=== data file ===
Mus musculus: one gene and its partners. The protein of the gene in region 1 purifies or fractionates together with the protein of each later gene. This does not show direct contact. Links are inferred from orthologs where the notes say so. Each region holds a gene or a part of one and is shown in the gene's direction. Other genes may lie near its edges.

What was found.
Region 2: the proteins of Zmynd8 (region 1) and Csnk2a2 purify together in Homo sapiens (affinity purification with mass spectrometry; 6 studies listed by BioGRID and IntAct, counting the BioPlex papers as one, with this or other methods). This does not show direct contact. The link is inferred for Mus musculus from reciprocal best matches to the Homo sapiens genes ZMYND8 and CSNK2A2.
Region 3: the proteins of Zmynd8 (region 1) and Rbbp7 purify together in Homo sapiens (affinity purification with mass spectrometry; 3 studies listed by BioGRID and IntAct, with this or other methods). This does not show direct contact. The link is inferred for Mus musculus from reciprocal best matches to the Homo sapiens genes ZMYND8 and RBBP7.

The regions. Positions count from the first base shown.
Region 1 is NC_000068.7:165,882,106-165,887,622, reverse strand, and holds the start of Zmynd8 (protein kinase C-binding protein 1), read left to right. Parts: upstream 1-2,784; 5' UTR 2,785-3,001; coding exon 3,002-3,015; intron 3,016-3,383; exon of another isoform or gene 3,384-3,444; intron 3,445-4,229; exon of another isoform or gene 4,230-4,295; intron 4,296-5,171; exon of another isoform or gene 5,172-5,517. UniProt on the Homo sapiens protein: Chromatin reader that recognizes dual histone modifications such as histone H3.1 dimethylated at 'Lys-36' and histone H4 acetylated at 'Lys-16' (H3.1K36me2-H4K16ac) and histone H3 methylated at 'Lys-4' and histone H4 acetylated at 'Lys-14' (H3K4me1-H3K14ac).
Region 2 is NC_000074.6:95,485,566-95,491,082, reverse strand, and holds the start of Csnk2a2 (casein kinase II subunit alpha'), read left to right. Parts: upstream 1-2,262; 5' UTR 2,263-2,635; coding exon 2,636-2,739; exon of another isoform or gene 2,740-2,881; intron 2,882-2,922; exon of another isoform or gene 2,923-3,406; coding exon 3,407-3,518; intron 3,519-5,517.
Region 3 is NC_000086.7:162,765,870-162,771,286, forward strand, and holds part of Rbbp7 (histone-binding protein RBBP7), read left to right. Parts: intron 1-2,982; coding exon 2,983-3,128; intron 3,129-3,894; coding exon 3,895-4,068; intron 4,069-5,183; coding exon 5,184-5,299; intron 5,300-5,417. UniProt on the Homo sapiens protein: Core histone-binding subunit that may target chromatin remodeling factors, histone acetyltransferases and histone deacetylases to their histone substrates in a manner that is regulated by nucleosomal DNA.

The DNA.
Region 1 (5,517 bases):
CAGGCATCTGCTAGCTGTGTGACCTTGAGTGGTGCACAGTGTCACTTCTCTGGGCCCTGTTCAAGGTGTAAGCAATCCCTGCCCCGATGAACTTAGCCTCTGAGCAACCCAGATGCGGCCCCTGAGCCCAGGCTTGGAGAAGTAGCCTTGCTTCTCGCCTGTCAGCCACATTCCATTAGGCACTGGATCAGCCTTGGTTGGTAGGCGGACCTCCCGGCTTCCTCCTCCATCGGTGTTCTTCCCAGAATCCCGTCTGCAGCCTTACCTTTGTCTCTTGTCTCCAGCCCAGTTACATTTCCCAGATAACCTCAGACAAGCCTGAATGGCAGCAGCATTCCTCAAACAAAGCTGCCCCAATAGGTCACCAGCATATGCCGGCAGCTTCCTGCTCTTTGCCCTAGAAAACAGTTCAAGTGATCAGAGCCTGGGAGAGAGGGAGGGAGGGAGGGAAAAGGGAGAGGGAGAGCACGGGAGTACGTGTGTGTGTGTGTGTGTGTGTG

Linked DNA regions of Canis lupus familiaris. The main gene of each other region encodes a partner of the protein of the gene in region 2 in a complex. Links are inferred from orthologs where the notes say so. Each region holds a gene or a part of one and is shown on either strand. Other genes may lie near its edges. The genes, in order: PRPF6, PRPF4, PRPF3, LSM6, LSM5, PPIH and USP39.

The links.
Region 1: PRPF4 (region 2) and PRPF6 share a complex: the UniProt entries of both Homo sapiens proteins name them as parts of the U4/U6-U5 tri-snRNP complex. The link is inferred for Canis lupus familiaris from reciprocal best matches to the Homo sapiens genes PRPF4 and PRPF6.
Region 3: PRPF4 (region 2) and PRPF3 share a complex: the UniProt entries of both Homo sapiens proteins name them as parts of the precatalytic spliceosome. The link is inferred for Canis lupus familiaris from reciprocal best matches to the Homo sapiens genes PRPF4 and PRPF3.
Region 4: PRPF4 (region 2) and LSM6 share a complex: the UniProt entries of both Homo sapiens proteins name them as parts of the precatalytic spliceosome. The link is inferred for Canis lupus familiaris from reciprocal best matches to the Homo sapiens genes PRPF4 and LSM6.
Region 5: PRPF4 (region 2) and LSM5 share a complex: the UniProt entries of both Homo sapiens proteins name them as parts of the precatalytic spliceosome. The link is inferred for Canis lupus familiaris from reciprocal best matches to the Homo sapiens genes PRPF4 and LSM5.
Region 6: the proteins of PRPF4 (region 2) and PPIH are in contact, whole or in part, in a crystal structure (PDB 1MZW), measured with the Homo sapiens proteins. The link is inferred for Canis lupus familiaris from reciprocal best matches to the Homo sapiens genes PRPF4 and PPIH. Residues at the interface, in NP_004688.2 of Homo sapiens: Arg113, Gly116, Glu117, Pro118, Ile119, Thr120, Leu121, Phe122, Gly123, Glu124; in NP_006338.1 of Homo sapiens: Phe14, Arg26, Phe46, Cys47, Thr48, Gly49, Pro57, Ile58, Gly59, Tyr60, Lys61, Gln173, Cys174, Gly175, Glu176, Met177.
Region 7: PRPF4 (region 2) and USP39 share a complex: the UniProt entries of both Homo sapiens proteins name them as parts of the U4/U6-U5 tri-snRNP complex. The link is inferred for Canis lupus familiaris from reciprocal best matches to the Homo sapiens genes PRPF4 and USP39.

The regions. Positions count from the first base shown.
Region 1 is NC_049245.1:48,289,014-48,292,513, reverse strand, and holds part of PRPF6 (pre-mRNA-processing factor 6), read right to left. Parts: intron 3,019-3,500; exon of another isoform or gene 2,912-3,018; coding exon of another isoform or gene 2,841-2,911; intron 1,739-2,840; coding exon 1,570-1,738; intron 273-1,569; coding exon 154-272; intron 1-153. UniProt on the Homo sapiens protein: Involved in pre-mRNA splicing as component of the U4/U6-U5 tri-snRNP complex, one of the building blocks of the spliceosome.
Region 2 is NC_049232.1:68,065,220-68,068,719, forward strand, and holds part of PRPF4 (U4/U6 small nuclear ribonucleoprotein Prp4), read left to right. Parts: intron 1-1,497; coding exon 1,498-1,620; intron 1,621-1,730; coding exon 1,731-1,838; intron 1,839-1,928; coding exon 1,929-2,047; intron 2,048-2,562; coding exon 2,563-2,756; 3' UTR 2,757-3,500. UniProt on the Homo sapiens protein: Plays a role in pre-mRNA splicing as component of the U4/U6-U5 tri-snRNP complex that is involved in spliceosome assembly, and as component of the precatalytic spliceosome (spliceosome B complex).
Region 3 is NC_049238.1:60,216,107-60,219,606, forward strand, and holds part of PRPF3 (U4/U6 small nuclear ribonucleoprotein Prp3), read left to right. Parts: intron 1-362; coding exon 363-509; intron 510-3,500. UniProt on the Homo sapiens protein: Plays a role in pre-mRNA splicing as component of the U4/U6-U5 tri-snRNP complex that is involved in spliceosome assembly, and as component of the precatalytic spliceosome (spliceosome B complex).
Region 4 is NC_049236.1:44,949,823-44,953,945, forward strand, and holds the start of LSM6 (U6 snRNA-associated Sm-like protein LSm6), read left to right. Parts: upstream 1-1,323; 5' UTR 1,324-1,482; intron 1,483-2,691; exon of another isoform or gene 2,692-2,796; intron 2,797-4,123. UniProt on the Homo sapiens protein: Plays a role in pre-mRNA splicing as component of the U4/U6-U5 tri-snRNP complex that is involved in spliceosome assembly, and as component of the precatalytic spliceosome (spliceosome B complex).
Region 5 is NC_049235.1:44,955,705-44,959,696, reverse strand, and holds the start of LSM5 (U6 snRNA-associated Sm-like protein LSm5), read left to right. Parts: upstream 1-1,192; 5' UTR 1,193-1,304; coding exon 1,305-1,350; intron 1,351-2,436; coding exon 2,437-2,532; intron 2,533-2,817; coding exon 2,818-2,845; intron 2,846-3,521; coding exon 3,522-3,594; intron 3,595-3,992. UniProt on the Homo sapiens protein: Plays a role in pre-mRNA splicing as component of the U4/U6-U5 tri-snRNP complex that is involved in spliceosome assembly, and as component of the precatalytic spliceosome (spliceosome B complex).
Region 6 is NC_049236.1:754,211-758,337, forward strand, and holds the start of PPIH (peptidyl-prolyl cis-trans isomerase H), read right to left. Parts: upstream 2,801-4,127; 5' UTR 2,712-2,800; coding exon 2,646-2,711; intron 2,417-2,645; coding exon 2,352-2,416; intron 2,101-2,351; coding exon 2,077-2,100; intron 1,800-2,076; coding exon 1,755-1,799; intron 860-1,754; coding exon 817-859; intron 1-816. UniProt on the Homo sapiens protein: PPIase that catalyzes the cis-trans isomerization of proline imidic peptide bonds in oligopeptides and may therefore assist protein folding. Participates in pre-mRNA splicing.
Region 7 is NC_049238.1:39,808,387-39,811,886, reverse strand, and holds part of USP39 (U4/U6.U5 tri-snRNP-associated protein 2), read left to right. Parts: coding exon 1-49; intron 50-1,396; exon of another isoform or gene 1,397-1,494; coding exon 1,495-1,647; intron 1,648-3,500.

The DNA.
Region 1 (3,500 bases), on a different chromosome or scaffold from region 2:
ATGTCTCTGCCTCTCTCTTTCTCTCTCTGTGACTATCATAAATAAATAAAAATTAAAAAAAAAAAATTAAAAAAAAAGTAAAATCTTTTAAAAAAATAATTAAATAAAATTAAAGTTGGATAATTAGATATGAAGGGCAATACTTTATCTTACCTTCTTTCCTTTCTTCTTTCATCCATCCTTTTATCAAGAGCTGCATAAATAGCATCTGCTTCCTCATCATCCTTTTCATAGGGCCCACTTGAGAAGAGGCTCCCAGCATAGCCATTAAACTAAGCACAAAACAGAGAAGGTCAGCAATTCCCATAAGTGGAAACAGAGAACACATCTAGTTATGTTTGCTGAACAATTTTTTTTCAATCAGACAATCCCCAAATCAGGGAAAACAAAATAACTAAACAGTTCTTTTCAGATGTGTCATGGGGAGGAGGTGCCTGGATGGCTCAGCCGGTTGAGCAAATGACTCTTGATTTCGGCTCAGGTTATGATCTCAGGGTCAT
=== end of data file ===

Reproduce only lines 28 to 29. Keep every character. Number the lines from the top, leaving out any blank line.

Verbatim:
The DNA.
Region 1 (3,500 bases), on a different chromosome or scaffold from region 2: